As the climate crisis worsens, we have heard a lot about the rising number of microplastics in the ocean, drinking water, and, increasingly, the food chain. But have you heard about the microplastics in your tea? Well, gird yourself. A new study from McGill University published in Environmental Science & Technology suggests that those pyramid-shaped "silken" teabags are leaching billions (yes, with a "b") of microplastic particles into your afternoon tea. Yum.
Nathalie Tufenkji, a chemical engineering professor at the Montreal-based school, purchased a tea bag like tat her local coffee shop, per the CBC. When she saw the bag looked like plastic, she asked a graduate student in her lab, Laura Hernandez, to buy similar bags from four different brands.
They conducted tests and discovered that there weren't just hundreds of thousands of parts micro- and nano-sized plastic particles, but billions. "We were shocked," she told the CBC. The study found that a cup using a single tea bag could contain as many as 11.6 billion microplastic particles and 3.1 billion nano-sized particles. This is an above-average number compared to other foods and beverages that have been found to have traces of microplastics. This is in part because micro- and nanoplastic materials are generally accidental contamination, Tufenkji notes, but in this instance "you're literally adding plastic into the beverage."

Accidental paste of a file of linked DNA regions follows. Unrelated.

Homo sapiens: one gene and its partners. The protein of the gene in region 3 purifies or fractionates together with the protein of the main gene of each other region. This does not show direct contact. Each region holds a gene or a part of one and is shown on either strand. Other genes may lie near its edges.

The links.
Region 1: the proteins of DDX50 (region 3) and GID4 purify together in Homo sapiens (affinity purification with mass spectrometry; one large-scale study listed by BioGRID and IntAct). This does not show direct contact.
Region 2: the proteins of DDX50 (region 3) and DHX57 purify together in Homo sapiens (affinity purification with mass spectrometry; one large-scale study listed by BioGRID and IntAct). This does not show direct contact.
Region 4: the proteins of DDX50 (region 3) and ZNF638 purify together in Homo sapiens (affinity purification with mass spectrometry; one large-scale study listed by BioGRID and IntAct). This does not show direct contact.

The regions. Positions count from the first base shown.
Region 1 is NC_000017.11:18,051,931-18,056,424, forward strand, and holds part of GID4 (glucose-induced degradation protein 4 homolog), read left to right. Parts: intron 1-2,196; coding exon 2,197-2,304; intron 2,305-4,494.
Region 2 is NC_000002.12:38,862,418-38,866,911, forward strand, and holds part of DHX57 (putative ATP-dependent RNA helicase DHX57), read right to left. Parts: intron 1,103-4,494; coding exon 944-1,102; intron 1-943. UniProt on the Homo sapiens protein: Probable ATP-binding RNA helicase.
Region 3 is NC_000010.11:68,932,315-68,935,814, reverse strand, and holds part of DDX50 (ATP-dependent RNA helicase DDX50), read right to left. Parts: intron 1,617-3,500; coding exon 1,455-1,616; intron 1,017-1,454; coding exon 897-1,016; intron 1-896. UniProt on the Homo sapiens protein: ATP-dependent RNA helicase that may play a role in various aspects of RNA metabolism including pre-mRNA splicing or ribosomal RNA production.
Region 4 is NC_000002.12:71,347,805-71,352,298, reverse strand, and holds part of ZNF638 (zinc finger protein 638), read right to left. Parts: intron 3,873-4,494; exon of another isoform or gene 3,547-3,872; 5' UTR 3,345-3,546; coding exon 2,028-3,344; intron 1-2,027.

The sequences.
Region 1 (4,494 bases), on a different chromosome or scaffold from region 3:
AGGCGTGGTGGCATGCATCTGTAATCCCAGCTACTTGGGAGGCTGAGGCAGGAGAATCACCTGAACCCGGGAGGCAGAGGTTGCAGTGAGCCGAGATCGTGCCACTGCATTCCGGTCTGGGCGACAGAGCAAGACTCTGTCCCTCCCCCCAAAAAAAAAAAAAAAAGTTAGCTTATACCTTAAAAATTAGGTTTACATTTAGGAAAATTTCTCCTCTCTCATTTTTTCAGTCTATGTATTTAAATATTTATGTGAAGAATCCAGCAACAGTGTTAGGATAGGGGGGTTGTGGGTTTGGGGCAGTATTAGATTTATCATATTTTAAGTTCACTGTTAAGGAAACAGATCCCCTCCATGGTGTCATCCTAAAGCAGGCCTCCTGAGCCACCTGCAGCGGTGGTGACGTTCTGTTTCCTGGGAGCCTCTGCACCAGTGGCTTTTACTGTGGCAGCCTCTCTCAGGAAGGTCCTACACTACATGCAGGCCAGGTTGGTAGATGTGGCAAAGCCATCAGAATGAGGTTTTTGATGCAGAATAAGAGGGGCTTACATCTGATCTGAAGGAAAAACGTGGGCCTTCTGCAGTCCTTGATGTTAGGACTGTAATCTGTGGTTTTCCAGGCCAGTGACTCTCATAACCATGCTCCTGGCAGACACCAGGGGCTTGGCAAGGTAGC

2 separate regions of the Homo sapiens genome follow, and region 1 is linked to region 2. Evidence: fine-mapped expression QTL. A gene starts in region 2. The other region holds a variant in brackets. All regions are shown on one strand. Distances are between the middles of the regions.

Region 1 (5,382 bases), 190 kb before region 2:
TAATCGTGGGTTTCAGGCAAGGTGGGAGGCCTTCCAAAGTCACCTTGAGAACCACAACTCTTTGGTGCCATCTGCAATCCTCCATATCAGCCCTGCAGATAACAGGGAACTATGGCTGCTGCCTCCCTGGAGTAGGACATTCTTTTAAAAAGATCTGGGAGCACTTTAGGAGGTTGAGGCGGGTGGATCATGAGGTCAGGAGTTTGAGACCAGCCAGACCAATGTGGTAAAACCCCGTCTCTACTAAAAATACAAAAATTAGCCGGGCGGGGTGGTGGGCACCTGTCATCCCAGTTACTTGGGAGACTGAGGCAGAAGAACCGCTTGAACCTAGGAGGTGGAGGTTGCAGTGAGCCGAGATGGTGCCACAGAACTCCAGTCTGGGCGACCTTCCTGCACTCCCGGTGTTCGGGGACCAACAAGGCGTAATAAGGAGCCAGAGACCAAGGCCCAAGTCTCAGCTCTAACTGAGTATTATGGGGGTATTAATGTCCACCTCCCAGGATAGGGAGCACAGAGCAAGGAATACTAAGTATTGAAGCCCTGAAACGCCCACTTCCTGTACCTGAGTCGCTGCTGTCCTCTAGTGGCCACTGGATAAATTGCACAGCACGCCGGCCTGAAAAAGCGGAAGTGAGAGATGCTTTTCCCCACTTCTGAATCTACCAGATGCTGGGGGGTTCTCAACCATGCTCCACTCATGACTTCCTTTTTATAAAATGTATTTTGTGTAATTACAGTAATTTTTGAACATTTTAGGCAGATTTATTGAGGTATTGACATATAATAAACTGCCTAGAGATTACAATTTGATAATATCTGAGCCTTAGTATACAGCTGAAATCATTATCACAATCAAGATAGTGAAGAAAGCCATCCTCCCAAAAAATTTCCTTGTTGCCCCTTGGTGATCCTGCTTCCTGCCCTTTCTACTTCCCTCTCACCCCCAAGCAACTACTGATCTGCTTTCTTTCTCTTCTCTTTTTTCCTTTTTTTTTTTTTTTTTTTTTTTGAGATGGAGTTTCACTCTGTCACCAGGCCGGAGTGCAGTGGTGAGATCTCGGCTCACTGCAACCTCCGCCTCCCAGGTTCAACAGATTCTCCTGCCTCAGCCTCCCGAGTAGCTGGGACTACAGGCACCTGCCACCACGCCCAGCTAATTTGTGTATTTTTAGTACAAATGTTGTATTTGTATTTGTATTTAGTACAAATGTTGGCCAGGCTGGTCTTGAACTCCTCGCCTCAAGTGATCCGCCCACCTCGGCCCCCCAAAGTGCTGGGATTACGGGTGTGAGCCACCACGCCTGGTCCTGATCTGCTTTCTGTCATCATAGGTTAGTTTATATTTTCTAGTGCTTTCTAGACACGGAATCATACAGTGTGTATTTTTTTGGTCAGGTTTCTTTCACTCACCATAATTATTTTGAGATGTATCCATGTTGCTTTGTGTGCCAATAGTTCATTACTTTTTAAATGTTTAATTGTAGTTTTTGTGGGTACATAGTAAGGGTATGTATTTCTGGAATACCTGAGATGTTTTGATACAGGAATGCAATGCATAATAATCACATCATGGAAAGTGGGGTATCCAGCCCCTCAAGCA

The study did not, however, look at whether this is an actual danger to humans. "Possible health effects of ingesting these particles are currently unknown," the report states. In a statement to the CBC, the Tea and Herbal Association of Canada said that the materials in these bags -- PET (polyethylene terephthalate) and nylon -- are safe for use in contact with hot consumables. The World Health Organization (WHO) previously stated that the risk of microplastics in drinking water is low.
Nonetheless, the long-term impact of microplastics on human health is unknown. "There's really no research. But this really points to the need to do those studies," Tufenkji told the CBC. "Think of people who drink one or two or three cups of tea a day, every day." She also notes that the microplastics themselves might keep some tea-drinkers away, but it should also be noted that these tea bags are yet another single-use plastic, which may provide more incentive to stick to loose-leaf and paper tea bags.